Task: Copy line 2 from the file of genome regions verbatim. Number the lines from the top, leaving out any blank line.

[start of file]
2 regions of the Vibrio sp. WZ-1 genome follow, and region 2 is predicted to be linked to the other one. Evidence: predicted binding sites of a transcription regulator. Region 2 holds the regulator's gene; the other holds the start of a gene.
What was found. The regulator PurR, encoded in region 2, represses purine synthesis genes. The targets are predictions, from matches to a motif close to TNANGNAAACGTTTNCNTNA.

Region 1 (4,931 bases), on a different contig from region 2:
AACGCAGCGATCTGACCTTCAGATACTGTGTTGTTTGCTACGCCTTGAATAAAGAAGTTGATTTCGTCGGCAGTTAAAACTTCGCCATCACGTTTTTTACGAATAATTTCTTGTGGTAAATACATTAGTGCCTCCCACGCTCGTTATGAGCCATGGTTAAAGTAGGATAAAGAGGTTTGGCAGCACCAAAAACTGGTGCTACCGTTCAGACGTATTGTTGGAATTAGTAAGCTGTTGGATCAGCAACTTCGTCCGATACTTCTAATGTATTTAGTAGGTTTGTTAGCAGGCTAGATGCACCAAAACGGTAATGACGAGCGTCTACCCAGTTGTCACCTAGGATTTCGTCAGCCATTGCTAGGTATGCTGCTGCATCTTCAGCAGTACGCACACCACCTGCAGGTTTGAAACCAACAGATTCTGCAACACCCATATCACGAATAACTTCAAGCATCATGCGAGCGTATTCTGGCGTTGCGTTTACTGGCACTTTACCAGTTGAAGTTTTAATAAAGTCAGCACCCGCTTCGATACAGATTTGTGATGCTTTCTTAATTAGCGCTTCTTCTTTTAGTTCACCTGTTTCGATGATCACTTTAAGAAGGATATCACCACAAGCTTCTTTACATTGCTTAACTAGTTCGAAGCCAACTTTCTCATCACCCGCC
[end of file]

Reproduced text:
What was found. The regulator PurR, encoded in region 2, represses purine synthesis genes. The targets are predictions, from matches to a motif close to TNANGNAAACGTTTNCNTNA.